A collection chock-full of breakups and breakdowns-just about everybody here is in the midst of a downward spiral or unwittingly beginning one. But that's not to say that these latest stories by Parker (If You Want Me to Stay, 2005, etc.) are all downers. Though many of the men he writes about (and they are mostly men) have slipped into alcohol, drugs or just garden-variety dissolution, his prose is efficient and Carver-esque, with little moral posturing. And he has a sense of humor: One story, framed as a term paper by a mediocre college student, devolves from an earnest attempt to parse the meaning of a novelty hit into a rant about a split with a boyfriend to a lecture about the professor's own prejudices; its wild discursiveness gives the story both depth and a comic lift. The best are empathetic but clearheaded portraits of folks who've hit the skids: The narrator of "The Right to Remain" is well aware of how drinking has wrecked his relationships but can't bring himself to stop stalking his ex, and the narrator of "What Happens Next" is constantly shadowed by the memory of how his grandmother died on his watch when he was a reckless teen. And the finest piece in the collection, "Go Ugly Early," neatly captures two decades of domestic worry and regret in a mere 20 pages-if the narrator had only had one or two fewer drinks, he wonders, would he have wound up with the right woman instead of the one he married? Parker knows his characters deeply, has his style down and isn't budging from his chosen theme, so any flaws here are mainly matters of execution. A story in which a reconciling couple go gem-mining is almost hackneyed in plot and setting, and "Everything Was Paid For" is anoverlong and unconvincing tale of a crank addict's increasing confusion about his-and his girlfriend's-loyalties. Overall: solid, carefully composed glimpses into domestic dysfunction.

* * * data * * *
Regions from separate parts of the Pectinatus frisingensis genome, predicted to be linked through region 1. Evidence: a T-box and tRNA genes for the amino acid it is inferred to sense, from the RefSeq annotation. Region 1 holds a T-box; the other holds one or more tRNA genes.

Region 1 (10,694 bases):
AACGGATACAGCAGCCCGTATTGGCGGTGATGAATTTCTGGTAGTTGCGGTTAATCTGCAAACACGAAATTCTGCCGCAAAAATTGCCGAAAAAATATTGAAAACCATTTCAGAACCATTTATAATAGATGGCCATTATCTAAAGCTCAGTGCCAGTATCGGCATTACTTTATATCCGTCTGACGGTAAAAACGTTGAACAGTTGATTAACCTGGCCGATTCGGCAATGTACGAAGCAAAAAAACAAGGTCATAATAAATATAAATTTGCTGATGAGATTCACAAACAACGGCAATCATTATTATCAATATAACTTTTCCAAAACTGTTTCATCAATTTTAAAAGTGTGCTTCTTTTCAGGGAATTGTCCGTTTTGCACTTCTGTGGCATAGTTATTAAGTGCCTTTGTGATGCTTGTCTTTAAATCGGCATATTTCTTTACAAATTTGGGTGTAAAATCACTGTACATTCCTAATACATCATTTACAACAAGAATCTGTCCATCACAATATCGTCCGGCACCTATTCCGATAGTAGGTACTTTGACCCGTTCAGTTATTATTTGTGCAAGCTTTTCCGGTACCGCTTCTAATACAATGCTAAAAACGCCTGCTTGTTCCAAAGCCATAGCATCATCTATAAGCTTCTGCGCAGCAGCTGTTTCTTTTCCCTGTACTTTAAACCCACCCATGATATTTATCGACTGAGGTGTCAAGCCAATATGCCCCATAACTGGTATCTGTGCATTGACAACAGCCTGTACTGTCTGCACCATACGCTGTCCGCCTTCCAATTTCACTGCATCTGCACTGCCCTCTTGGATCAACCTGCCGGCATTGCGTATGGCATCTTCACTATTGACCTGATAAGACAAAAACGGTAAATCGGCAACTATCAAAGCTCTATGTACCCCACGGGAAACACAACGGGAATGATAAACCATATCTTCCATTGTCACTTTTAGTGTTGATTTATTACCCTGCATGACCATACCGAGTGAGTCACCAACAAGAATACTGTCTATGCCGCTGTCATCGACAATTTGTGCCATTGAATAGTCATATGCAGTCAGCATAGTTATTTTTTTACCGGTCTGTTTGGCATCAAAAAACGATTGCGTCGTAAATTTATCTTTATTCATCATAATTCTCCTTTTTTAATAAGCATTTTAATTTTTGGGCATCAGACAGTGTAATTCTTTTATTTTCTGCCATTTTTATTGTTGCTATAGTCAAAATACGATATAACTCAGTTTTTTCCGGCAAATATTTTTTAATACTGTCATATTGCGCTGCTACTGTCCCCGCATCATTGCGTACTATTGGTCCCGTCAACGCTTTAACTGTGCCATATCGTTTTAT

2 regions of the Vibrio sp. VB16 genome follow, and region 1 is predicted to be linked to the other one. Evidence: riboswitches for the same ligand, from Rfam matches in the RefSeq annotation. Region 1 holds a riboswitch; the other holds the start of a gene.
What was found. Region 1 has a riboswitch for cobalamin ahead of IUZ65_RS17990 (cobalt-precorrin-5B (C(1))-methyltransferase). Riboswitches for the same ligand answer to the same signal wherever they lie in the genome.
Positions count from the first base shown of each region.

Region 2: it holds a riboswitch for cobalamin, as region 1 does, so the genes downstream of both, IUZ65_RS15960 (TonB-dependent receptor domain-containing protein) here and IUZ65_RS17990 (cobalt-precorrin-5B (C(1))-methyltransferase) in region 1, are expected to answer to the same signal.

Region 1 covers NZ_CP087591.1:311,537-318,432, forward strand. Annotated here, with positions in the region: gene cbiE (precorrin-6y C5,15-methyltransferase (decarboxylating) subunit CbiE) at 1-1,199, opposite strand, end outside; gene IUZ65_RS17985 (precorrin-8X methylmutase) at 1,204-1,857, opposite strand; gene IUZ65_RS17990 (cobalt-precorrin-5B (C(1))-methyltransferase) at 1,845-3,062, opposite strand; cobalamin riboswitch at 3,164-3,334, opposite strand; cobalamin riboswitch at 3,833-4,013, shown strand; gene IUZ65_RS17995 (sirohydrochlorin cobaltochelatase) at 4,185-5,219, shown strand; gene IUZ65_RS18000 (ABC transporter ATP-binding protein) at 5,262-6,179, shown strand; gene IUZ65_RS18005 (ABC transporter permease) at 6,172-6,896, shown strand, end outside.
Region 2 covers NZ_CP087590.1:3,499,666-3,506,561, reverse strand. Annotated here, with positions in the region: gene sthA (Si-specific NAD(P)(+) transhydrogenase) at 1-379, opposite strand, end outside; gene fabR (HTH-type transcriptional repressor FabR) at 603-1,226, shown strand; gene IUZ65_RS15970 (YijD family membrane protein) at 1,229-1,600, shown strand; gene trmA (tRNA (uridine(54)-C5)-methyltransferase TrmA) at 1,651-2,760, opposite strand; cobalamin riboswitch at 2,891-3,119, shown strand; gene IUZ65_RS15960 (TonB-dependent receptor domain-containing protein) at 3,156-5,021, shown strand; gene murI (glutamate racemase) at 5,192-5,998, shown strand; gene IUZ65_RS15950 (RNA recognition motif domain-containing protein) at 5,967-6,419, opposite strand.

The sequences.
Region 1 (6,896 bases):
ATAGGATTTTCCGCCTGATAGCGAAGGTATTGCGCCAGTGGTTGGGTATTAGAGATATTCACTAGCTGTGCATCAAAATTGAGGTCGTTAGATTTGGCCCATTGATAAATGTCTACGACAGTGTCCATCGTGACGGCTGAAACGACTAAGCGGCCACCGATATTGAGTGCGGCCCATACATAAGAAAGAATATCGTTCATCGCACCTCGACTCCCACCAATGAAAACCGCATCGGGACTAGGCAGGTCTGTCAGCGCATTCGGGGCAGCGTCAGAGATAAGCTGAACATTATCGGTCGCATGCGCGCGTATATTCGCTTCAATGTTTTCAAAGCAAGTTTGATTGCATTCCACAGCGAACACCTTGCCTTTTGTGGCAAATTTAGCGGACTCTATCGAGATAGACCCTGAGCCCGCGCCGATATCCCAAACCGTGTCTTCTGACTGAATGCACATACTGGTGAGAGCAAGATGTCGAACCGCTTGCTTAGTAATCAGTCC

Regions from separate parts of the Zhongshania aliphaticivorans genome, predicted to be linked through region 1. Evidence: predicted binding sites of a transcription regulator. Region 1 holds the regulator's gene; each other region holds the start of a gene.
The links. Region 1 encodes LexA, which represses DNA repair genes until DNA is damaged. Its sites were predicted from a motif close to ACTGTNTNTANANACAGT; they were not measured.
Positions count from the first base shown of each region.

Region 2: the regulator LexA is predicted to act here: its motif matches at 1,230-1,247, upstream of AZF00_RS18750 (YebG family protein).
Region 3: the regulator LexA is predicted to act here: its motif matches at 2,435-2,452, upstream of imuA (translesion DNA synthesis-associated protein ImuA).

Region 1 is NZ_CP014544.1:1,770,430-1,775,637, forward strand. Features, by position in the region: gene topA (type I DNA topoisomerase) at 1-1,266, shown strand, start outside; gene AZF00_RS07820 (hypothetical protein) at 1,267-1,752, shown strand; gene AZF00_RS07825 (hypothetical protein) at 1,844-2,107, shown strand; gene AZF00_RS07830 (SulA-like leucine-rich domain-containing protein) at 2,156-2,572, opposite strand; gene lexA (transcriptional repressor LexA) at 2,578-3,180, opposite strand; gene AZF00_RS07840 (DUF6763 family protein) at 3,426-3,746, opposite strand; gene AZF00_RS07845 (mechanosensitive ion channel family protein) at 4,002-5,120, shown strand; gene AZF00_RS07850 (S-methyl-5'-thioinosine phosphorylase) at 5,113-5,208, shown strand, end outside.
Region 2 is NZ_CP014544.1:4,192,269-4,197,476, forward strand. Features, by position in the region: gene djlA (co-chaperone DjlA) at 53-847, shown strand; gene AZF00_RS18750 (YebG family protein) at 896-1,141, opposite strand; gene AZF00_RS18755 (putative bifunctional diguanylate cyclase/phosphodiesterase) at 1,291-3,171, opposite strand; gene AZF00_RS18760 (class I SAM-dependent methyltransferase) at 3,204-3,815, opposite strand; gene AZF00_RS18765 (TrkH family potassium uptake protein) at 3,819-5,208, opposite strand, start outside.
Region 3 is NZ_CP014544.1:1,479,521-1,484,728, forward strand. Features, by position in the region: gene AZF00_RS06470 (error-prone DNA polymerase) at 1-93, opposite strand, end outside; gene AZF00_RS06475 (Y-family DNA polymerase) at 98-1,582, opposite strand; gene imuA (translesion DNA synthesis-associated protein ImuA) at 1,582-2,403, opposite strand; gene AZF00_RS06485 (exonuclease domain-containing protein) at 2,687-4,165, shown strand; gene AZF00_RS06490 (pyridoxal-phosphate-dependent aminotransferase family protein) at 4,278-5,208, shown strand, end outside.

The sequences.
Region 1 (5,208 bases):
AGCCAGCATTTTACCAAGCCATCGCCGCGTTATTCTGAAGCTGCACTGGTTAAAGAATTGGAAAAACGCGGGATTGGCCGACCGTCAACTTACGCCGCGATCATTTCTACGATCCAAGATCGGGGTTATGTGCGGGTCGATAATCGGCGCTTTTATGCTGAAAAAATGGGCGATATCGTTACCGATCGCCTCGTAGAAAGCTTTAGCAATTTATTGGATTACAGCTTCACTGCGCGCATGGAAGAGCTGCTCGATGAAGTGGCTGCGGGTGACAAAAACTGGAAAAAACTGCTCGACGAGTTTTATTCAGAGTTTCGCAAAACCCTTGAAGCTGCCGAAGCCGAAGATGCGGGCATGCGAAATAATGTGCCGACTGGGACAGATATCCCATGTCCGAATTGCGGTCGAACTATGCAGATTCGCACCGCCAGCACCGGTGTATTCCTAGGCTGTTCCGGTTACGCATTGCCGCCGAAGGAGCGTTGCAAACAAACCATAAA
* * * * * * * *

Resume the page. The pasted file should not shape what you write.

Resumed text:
New York Times Book Review
“What makes Mr. Parker so satisfying a writer: his bone-deep affection for his characters; his love of clear, crisp, pungent language; . . . his confidence in the possibility of redemption.” — The New York Times Book Review
The Washington Post
“In prose that is languid and mysterious . . . Parker writes descriptions as precise as line engravings, more revealing than recordings or photographs.” —The Washington Post
From the Publisher
“In prose that is languid and mysterious . . . Parker writes descriptions as precise as line engravings, more revealing than recordings or photographs.” —The Washington Post

Product Details

ISBN-13:
9781616202170
Publisher:
Algonquin Books of Chapel Hill
Publication date:
09/01/2012
Sold by:
Barnes & Noble
Format:
NOOK Book
Pages:
276
File size:
2 MB

What People are saying about this

From the Publisher
“Only Michael Parker can tell a story you don’t want to quit about folks you don’t want to leave. . . . He has us all in mind—all of us who are needy and scared and running fast from the past, all of us who believe in magic and miracle, all of us beleaguered and bewitched by love.” —Lee K. Abbott

Meet the Author

Michael Parker is the author of seven works of fiction, most recently the critically acclaimed novel The Watery Part of the World. His work has been published in the New York Times, the Washington Post, the Oxford American, and many other magazines. He is a recipient of a National Endowment for the Arts fellowship, an O. Henry Award, a Pushcart Prize, and three lifetime achievement awards, including the North Carolina Award for Literature. He teaches in the MFA writing program at UNC–Greensboro and lives in North Carolina and Texas.